This Working Paper contains some observations concerning the evolution of trade and trade-related policies in the Asia-Pacific region since the establishment in 1989 of the Trade Policy Review Mechanism (TPRM), whose goal is to improve the transparency of these policies. It also draws some lessons from the Reviews undertaken. In particular, the Paper examines how reforms, either unilateral or in connection with bilateral, regional or multilateral trade agreements, can be greatly facilitated by transparency, including cost-benefit (C-B) analyses of policies and measures that take full account not just of the interests of domestic producers, but also those of other groups, including exporters and domestic consumers. While high quality transparency is not cheap, the costs of achieving it pale in comparison with the financial assistance involved and efficiency losses associated with such assistance. Trade Policy Reviews (TPRs) throw light not only on measures that appear to contravene WTO rules, although that is not their purpose; more importantly, they identify measures not seemingly covered by WTO rules, which can, nonetheless, have economic effects equivalent to measures that are subject to these rules. One of the main lessons from these TPRs is that impediments to economic development are largely homegrown. Consequently, unilateral structural reform, of which liberalization of both trade and foreign direct investment (FDI) has been an integral part, is of paramount importance. By fostering transparency, particularly evaluating the effectiveness of policies and measures in achieving their objectives and their overall impacts (intended or unintended) on the economy, the TPRM can be a catalyst for unilateral reform, including liberalization of trade and FDI. Although the latter has received added impetus from multilateral liberalization under the auspices of the GATT/WTO, the stalling of negotiations in connection with the Doha Development Agenda (DDA) should not preclude further unilateral liberalization. By contrast, the benefits of preferential trade agreements are far from obvious, notwithstanding their proliferation during the past decade throughout the Asia-Pacific region, here few governments have subjected these agreements to rigorous cost-benefit analysis. Economies in the Asia-Pacific region, especially East Asia, have been much more successful than those in other regions in achieving sustained fast growth, and thereby raising living standards and reducing poverty. This success can be attributed not so much to transparency, which is largely lacking, but to, inter alia, their broad outward-looking development strategy. This strategy has involved in particular an increasingly high degree of integration into the global economy with heavy reliance on growth of manufactured exports, high rates of national saving to finance high rates of domestic investment, including public investment in physical and social infrastructure (notably education and health), supplemented by FDI (as well as maintenance of macroeconomic stability, reliance on a functioning market system to allocate resources, and committed, capable and credible governments). However, this development strategy has left growth very heavily dependent on domestic investment and exports, which dropped sharply in the wake of the global financial crisis that erupted in 2008. This, and resulting current account imbalances, and consequent trade tension, has prompted a rethink in a number of East Asian economies of their development strategies. As a consequence, China, Chinese Taipei, Korea and Malaysia, for example, are now attempting to wean their economies off investment and exports and give freer rein to domestic consumption. As circumstances (including comparative advantage) change, and global resources become increasingly scarce, policies need to be continually reviewed in order to ensure that second-best measures are replaced by more cost-effectiveness ones. As improved productivity is the key to sustained development in the long run, policies need to be adapted to ensure that they facilitate, rather than inhibit, the efficient re-allocation of resources by markets in accordance with evolving comparative advantage. Reform needs to be ongoing, therefore. Transparency builds support for, and thus paves the way for, such reform.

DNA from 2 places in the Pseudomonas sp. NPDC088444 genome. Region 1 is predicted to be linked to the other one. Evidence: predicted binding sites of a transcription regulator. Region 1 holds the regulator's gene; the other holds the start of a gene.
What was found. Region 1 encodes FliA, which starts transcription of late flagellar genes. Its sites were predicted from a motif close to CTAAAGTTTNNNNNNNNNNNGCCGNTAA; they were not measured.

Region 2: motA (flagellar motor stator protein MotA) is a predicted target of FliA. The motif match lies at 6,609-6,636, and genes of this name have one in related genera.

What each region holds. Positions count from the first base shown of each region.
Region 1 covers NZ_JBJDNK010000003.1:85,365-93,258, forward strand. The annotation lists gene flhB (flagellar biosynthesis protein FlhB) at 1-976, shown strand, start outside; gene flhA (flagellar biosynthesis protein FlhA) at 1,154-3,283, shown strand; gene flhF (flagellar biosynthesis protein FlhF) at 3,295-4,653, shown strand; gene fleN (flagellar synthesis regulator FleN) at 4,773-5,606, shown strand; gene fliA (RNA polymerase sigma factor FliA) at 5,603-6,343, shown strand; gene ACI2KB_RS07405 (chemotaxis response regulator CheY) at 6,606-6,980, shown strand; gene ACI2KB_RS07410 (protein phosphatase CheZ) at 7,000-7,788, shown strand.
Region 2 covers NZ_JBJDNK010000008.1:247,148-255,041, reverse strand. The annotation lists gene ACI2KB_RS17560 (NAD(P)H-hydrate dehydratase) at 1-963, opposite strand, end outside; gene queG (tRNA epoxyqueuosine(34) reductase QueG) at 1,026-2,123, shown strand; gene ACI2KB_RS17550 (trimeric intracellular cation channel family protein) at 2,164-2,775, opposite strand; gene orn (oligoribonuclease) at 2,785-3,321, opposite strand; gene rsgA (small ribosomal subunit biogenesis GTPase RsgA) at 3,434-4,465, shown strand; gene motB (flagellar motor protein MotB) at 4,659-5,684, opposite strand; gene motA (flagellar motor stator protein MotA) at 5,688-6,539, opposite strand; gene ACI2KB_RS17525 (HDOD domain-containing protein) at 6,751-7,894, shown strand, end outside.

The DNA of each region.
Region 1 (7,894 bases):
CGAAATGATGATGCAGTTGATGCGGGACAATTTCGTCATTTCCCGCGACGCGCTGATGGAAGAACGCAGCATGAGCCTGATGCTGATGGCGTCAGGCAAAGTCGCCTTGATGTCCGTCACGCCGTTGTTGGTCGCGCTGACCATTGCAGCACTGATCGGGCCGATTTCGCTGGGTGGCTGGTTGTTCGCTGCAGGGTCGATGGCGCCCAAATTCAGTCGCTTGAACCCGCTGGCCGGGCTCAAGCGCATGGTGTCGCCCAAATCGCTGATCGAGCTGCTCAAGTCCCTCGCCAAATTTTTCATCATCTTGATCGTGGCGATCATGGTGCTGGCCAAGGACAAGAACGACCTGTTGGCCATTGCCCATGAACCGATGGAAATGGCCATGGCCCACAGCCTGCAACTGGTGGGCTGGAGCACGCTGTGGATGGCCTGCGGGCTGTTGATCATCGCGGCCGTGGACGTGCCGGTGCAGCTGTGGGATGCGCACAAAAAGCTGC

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  • Published online: 14 Sept 2011
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